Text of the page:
Over the last seven days, we’ve been looking at my top 10 stories across the industrial gas year – and what a year it has been. Across the top 10 we’re talking hydrogen, synthetic fuels, ASU growth, medical oxygen milestones, and so much more besides.
Today, we’re into the top three and a simply inescapable story on so many levels.
It’s been the story of the year, in fact the story of the last two years: medical oxygen.
We already revealed just over a week ago that medical oxygen was the subject of our most-read story of the year, but it’s an arguably even bigger story that broke in June (2021) and offered a vision of a new path forward in this most critical of gases for human life.
Still dominated by Covid-19
Covid-19 has continued to dominate how we live and work across the world, and that remains an ongoing situation as I write this, with restrictions re-introduced in various countries and regions as new variants come to light.
It was in the first half of the year that medical oxygen was in such fervent focus, during the first throes of second and third waves of Covid sweeping the globe.
We watched with despair as Brazil, India and others struggled to cope with renewed waves of the virus and the fragilities of the (medical) oxygen supply chain that were so poignantly exposed.
Amidst this maelstrom in medical oxygen, we had the news in June that Air Liquide and Linde had entered into unprecedented agreements to provide increased access to medical oxygen in low and middle-income countries – seen as a major milestone in both in the fight against Covid-19 and in the gases industry as a whole.
A big breakthrough
The agreements came after months intense engagement with the world’s major oxygen suppliers by the Covid-19 Oxygen Emergency Taskforce, and were lauded by the international community.
The agreements were made in the form of a non-binding Memoranda of Understanding (MoU) and have been entered into on a non-exclusive basis; agreements with other medical oxygen suppliers are still being pursued, even as I write this at the close of the year, gasworld understands.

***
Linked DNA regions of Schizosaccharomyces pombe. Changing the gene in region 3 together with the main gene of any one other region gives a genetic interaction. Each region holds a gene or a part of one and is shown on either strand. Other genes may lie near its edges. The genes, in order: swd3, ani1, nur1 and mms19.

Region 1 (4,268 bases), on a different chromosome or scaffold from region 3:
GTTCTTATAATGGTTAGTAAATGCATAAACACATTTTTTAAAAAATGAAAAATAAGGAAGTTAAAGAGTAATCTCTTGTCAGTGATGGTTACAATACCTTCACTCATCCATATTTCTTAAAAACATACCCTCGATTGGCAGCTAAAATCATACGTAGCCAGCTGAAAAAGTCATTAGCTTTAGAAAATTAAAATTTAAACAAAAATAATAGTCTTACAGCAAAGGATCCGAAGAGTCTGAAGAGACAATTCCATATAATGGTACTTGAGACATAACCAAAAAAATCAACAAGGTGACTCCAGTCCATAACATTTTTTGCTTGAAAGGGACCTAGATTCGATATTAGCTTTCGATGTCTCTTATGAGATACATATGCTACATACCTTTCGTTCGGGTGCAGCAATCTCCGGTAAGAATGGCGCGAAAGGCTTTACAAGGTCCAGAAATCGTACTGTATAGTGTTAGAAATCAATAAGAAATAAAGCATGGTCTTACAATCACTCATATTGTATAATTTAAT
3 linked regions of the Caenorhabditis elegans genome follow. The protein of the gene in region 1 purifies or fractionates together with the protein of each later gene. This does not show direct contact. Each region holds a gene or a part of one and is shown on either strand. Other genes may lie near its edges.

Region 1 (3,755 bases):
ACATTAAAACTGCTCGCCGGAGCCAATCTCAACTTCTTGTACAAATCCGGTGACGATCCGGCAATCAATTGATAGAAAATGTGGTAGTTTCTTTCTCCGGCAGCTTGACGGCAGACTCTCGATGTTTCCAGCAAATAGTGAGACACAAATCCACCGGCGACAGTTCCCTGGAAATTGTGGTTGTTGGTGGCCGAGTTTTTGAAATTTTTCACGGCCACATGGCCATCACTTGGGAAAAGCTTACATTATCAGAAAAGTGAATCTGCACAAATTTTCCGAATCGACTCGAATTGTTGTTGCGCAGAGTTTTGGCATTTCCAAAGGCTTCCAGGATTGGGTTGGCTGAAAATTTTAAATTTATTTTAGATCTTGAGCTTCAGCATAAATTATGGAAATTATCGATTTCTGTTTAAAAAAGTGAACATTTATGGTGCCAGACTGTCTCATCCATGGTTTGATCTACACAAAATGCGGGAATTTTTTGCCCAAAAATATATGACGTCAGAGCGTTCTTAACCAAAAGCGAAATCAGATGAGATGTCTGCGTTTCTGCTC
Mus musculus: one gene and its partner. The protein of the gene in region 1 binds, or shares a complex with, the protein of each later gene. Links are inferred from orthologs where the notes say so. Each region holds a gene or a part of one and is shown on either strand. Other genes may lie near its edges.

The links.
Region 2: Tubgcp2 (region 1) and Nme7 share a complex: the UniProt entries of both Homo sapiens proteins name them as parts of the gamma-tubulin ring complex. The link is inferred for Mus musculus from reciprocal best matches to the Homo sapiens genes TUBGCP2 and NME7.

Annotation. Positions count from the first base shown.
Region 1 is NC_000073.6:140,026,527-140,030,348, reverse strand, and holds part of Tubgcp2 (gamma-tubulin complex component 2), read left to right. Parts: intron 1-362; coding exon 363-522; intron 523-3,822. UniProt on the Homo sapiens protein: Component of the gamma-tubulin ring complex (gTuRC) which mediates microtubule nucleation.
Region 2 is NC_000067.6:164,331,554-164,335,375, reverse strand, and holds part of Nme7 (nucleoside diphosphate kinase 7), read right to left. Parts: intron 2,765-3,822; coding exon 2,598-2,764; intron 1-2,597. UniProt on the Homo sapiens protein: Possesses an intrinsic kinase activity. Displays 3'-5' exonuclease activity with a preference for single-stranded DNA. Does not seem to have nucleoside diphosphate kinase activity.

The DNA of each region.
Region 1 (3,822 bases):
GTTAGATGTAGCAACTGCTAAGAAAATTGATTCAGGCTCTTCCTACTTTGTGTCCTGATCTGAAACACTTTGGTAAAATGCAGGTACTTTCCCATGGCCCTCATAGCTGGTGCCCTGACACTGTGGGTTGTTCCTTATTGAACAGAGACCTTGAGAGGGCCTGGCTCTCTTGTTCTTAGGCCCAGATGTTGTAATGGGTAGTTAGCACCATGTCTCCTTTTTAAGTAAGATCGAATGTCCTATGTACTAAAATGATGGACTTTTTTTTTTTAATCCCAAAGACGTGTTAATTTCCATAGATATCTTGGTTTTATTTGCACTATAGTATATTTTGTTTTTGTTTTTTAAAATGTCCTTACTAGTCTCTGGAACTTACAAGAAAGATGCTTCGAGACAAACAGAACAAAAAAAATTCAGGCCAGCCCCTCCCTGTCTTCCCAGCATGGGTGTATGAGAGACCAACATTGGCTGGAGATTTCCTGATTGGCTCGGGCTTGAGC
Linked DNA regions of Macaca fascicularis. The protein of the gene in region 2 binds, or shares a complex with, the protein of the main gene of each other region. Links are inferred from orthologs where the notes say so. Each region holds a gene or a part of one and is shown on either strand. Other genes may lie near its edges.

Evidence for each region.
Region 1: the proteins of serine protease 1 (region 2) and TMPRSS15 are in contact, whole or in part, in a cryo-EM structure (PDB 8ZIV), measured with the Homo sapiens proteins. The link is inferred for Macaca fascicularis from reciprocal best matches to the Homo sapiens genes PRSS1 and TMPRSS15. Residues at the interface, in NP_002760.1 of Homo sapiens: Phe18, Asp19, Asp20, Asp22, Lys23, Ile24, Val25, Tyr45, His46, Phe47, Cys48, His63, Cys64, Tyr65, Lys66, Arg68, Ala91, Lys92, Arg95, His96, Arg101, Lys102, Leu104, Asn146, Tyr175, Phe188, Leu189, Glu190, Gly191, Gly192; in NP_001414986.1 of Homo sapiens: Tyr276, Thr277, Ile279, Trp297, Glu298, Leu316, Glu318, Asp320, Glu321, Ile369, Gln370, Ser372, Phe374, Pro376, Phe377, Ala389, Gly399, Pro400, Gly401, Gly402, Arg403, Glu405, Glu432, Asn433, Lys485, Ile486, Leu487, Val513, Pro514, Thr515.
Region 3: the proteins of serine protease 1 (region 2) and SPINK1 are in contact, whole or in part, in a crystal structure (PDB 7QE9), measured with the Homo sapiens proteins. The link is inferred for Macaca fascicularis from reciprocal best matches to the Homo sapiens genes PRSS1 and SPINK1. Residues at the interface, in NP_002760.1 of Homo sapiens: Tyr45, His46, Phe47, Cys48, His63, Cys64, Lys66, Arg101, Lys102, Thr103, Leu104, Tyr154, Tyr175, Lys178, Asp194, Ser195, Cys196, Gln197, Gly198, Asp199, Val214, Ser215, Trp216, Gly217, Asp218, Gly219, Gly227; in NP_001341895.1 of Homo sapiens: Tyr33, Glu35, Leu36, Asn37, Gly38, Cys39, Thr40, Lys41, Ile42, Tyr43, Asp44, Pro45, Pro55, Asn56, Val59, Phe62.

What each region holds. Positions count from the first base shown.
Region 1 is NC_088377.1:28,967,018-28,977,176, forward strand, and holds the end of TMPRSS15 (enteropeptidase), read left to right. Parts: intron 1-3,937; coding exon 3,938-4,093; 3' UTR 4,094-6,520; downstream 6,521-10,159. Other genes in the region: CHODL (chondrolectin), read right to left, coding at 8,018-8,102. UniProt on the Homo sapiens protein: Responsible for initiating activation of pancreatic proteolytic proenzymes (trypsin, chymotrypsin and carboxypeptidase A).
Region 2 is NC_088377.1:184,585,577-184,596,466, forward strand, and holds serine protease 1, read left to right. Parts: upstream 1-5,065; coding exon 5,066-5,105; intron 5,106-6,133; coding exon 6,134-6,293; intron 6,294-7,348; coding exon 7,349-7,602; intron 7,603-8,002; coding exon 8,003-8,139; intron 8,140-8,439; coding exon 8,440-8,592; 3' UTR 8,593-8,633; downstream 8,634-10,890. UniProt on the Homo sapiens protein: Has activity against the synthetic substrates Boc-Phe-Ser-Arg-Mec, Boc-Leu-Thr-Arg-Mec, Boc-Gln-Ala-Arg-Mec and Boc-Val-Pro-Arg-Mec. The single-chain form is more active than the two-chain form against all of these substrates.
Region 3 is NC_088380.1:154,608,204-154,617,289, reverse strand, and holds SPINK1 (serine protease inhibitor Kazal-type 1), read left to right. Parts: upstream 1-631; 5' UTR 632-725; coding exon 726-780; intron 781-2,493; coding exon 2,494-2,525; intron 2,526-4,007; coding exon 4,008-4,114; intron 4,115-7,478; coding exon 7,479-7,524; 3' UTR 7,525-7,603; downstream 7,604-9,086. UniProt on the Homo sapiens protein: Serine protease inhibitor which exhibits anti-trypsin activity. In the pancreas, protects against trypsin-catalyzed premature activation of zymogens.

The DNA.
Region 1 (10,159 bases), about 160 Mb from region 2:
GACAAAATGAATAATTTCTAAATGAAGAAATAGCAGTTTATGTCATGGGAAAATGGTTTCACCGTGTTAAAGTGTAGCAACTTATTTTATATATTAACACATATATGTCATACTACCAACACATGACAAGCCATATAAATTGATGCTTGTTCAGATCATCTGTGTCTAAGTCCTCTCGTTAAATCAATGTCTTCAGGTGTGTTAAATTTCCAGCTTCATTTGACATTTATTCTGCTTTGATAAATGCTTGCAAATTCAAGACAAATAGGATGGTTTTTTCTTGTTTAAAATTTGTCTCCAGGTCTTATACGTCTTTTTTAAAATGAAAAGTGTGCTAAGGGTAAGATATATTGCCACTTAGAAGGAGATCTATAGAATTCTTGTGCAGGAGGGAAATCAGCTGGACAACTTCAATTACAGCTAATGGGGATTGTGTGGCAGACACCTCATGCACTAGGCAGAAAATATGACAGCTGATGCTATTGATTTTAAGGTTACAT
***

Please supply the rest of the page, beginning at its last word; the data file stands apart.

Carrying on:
The taskforce had been working together over the four months prior to the agreements, to address the global oxygen crisis, building on the strong track record of the agencies involved. This unprecedented collaboration with industry aims to overcome fundamental issues such as unstable funding commitments and insufficient infrastructure, which have limited the availability of medical oxygen.
Zachary Katz, Vice-President of Essential Medicines at CHAI (the Clinton Health Access Initiative), a member of the taskforce, said, “These agreements pave the way for wider use of medical oxygen at a time when the world continues to suffer acute shortages. We applaud Air Liquide and Linde and look forward to working together to expand access to oxygen to those most in need.”
Read the full story and all about the significance of the agreements here:
Must not lose momentum…
Despite this major breakthrough, supply chain challenges remain in a number of LMICs and, speaking in an exclusive interview with gasworld in November, Robert Matiru – Director of the Programme Division at Unitaid – was clear that we cannot afford to lose momentum in medical oxygen.
For many low and middle-income countries (LMICs) the difficulties in accessing oxygen are systemic and long-term, and Matiru explained that in the context of the Covid-19 pandemic, the lack of access to medical oxygen is threatening entire health systems in countries around the world.